Twenty Floridians with felony convictions were arrested throughout the state for voter fraud in August, sparking outrage from elected officials and community activists alike.
Some see these arrests as Gov. Ron DeSantis delivering on his promise to keep elections secure, while others insist the arrests only reveal the need for reforming a broken criminal justice system.
The manner in which the individuals were taken into custody, as well as the press conference DeSantis held in Broward County soon after, have led some to question the timing of the Florida Department of Law Enforcement’s arrests.
On Aug. 18, the 20 individuals were taken into custody, just days before the primary election. The individuals were arrested for voter fraud, a third-degree felony, in the 2020 general election. They are facing up to five years in prison and a $5,000 fine.
Joe Scott, the Broward County Supervisor of Elections, was critical of the move.
“You’re gonna send a SWAT team to somebody’s house and drag them out of the house in their underwear because they voted two years ago?” Scott said. “Are they a serious threat to society that you need to use that amount of force to go after them?”
DeSantis released a statement in the aftermath of the arrests.
“All 20 of these individuals were disqualified from voting after they were convicted of murder or a felony sexual offense, but they chose to vote anyway,” the press release read.
The affidavits of the twenty individuals paint a different picture. Many insisted they believed their voting rights were restored with Amendment 4, which restored voting rights to convicted felons under select circumstances in 2018.
The complexity of the law has caused many to misinterpret who can actually get their voting rights restored under Amendment 4. Many of those arrested stated a voting rights organization told them they could vote because of the passage of Amendment 4.
“I think the average person canvassing and trying to get people registered to vote probably does not understand all of those nuances,” Scott said.
The 20 individuals submitted a voter registration application and the state added them to the voting rolls. Years later, while verifying these rolls, the state found that the twenty arrested did not qualify under Amendment 4 to have their rights restored, and therefore committed voter fraud.
Mark Ard, director of external operations for the Florida Department of State, said voter information is verified for voter eligibility.
“The supervisor’s office utilizes available information to verify voter eligibility upon registration and may catch ineligible voters,” Ard said. “However, as courts have noted, it is easy to be put on the rolls and difficult to be removed.”
Those arrested said they received a voter registration card as a sign that they could legally vote. However, Ard said this doesn’t mean they could.
“The local supervisor’s office must send voting information and voter registration documents to the applicant as a standard procedure in response to the voter’s testament of eligibility,” Ard said. “This action does not indicate permission to vote for an individual who has obtained a voter card under false pretenses.”
To be convicted of voter fraud, there must be willful intent to act illegally. With the individuals asserting they truly believed they had the right to vote, the charges being upheld in court may have an uphill battle.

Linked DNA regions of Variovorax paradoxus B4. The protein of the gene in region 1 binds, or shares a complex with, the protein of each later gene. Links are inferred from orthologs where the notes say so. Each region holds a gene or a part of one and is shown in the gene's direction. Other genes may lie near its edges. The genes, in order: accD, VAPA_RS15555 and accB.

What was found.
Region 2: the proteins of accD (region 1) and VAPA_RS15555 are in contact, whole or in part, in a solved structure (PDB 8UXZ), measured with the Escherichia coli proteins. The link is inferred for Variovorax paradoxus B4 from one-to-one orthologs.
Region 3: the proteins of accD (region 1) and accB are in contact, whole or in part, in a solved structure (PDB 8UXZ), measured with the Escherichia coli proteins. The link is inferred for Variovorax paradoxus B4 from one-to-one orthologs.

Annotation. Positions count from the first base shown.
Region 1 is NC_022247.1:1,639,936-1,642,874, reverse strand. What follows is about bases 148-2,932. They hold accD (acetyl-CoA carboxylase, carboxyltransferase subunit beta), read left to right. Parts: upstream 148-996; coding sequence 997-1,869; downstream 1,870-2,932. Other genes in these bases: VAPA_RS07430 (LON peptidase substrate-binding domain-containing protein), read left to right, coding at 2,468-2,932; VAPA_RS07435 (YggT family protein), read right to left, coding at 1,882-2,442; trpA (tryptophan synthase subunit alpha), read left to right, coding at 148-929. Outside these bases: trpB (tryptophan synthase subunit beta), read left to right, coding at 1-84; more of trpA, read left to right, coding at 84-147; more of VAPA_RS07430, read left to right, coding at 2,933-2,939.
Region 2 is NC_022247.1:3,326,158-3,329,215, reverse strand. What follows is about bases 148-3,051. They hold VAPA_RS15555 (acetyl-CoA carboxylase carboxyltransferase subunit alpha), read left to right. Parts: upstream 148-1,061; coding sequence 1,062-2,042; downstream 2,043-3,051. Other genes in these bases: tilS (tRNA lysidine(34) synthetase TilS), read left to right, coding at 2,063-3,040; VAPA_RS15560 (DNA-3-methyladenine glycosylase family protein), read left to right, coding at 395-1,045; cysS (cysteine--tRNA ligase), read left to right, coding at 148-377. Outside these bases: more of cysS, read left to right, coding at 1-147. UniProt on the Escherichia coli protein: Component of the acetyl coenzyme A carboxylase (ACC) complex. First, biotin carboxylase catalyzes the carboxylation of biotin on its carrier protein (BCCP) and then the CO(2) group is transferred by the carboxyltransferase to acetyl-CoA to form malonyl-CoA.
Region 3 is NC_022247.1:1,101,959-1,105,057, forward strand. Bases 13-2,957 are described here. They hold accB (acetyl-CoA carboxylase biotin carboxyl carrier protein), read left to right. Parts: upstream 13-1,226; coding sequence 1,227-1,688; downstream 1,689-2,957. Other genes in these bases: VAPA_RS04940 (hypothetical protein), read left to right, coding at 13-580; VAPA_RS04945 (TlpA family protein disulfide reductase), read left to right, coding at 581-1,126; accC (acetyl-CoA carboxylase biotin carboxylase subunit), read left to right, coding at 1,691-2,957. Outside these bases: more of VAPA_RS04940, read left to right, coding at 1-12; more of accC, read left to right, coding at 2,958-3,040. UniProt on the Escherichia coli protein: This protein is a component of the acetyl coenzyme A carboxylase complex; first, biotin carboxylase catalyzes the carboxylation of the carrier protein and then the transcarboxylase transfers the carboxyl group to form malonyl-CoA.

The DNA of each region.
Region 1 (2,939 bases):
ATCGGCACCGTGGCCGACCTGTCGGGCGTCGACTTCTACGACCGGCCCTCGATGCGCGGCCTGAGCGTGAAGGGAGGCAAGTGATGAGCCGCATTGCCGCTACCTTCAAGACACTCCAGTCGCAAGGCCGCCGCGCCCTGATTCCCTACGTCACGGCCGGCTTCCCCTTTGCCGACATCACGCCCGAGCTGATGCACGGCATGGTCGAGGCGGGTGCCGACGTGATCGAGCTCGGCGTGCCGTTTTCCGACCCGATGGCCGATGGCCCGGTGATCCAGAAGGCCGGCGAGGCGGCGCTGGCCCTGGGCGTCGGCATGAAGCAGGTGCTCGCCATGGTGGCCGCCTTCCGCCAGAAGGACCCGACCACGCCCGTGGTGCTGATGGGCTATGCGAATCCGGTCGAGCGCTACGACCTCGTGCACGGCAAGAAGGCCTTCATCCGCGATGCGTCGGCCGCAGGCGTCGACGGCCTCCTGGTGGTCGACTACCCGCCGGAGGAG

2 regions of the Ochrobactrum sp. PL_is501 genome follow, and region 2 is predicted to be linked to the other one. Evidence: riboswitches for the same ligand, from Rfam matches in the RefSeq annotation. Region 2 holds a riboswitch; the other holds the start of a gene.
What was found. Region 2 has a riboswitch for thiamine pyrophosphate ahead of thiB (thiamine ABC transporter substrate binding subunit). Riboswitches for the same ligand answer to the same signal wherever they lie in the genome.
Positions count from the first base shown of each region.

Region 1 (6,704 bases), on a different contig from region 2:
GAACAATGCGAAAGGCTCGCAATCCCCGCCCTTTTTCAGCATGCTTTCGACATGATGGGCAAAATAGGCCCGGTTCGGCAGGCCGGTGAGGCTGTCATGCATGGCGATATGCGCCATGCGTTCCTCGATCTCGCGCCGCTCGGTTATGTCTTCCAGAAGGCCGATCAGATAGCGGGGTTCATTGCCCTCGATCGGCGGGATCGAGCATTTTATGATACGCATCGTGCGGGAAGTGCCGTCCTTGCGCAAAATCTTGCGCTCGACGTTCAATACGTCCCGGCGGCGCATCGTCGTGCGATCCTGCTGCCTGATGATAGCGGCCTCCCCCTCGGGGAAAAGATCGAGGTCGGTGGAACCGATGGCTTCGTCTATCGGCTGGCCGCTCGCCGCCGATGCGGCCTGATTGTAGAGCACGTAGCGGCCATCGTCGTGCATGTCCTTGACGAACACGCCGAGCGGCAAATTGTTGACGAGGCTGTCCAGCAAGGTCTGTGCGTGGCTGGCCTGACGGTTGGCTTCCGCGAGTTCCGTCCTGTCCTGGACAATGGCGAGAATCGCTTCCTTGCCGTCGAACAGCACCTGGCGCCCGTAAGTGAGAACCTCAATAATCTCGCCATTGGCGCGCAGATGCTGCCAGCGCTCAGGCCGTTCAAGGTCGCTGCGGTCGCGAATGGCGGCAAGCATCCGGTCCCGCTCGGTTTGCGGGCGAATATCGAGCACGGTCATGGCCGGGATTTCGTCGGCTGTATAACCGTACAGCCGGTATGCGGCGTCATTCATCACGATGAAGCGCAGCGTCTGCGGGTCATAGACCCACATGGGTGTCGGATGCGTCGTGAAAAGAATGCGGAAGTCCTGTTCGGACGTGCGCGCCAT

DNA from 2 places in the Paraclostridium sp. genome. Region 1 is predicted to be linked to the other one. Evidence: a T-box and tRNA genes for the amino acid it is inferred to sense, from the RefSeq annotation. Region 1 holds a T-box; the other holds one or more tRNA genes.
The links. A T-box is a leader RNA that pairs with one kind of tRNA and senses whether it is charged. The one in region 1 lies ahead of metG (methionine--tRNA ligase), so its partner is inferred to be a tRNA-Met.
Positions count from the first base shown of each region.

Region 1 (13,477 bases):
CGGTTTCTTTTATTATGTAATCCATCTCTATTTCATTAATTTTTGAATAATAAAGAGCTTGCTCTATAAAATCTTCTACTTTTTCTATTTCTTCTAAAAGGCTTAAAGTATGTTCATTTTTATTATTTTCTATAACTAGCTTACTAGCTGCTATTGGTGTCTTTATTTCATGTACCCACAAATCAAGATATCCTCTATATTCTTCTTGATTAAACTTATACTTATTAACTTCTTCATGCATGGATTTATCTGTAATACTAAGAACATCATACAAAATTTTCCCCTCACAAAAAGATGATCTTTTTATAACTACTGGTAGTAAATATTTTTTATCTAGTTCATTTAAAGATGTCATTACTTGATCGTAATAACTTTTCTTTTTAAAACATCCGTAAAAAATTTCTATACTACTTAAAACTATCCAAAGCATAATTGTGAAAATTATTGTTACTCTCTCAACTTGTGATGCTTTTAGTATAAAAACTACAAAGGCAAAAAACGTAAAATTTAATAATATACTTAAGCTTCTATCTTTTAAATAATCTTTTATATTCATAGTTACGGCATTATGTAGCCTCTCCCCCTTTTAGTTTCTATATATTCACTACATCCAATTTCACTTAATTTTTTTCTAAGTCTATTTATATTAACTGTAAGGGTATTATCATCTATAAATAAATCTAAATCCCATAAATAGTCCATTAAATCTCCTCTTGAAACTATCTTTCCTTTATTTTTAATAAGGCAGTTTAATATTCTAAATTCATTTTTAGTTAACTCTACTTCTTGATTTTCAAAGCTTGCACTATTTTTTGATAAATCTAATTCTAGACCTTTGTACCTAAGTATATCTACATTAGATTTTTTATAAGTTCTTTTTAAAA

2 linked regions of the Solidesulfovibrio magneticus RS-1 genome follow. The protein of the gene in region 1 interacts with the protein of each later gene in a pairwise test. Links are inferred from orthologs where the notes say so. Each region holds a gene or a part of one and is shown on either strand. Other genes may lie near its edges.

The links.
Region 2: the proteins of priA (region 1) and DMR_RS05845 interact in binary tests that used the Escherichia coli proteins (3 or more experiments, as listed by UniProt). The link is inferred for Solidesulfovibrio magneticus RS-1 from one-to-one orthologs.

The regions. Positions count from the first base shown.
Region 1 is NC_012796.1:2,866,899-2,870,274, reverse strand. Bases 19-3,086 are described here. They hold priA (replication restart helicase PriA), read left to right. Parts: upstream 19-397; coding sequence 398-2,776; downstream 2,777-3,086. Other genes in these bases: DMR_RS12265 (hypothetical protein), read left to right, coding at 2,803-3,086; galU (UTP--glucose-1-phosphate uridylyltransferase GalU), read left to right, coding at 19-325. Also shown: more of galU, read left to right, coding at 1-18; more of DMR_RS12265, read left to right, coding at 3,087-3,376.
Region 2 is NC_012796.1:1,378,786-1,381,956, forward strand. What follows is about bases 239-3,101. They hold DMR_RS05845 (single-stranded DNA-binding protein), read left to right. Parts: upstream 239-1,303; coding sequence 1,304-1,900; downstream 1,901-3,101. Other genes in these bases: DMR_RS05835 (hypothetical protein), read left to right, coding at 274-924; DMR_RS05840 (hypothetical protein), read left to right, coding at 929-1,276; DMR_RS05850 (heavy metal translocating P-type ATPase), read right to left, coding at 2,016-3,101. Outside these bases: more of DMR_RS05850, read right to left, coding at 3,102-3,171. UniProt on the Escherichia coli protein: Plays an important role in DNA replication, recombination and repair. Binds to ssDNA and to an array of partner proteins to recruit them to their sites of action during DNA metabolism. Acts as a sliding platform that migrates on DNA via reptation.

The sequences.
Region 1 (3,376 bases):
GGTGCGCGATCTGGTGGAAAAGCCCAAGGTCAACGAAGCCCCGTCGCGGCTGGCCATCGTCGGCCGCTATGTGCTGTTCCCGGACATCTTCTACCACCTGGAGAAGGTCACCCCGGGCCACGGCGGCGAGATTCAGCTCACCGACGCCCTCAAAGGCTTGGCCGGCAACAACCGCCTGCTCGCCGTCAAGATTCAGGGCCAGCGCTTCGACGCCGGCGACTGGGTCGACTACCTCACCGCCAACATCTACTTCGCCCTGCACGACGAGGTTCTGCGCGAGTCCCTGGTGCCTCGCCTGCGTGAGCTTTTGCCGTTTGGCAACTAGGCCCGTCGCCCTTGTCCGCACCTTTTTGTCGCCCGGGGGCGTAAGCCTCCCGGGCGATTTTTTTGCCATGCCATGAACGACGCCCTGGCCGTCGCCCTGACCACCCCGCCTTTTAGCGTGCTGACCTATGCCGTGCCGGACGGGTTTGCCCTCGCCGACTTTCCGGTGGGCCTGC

“Before you come down too hard on these people, these average citizens who may have just been confused about what the law is, maybe you should make sure that your own administration understands what the law is first,” Scott said.
The day of the arrests, Peter Antonacci, former director of the Florida Election Crimes and Security Office, allegedly told supervisors of elections that the arrests were not their fault, Scott said.
Neil Volz, deputy director for the Florida Rights Restoration Coalition, recounted stories about how these individuals felt when they voted.
“I read the affidavits… when you hear them say, ‘I felt invisible in my own community. I didn’t feel like a part of the process. And then when I was told that I was eligible to vote and I voted, I felt like a citizen for the first time in my life,’” Volz said.
The FRRC refers to them as “returning citizens” and not felons because of the connotation the latter may hold.
“We think that the use of the word ‘returning citizen’ is a more accurate reflection of our experience as people with past convictions and we also know that words matter and how we identify ourselves and others is an important part of being in the community,” Volz said.
The FRRC has been involved from the beginning of the controversy, raising money for bail and attorney fees.
“Immediately, we knew the best thing that we could do to help the individuals who are in this situation was to try to get them out of jail and to make sure that everybody has their constitutional right to legal counsel,” Volz said.
The FRRC is committed to fighting for reforms to prevent this from happening to more returning citizens, Volz said.
“There are two different things here,” Volz said. ”One is the management of the voter rolls and then the arresting of people assuming intent.”
With the gubernatorial election in a little more than a month, the fates of these individuals might rest on who comes out ahead in November. In the meantime, the FRRC will remain focused on seeing these reforms enacted.
“If you can’t trust the state to provide voter verification, who can you trust?” Volz said.
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Featured image: DeSantis at his press conference in Broward County to announce the twenty arrests for voter fraud (Public domain)
Correction: October 16, 2022
This article previously attributed the voter fraud arrests to the Election Crimes and Security Office, however the arrests were carried out by the Florida Department of Law Enforcement.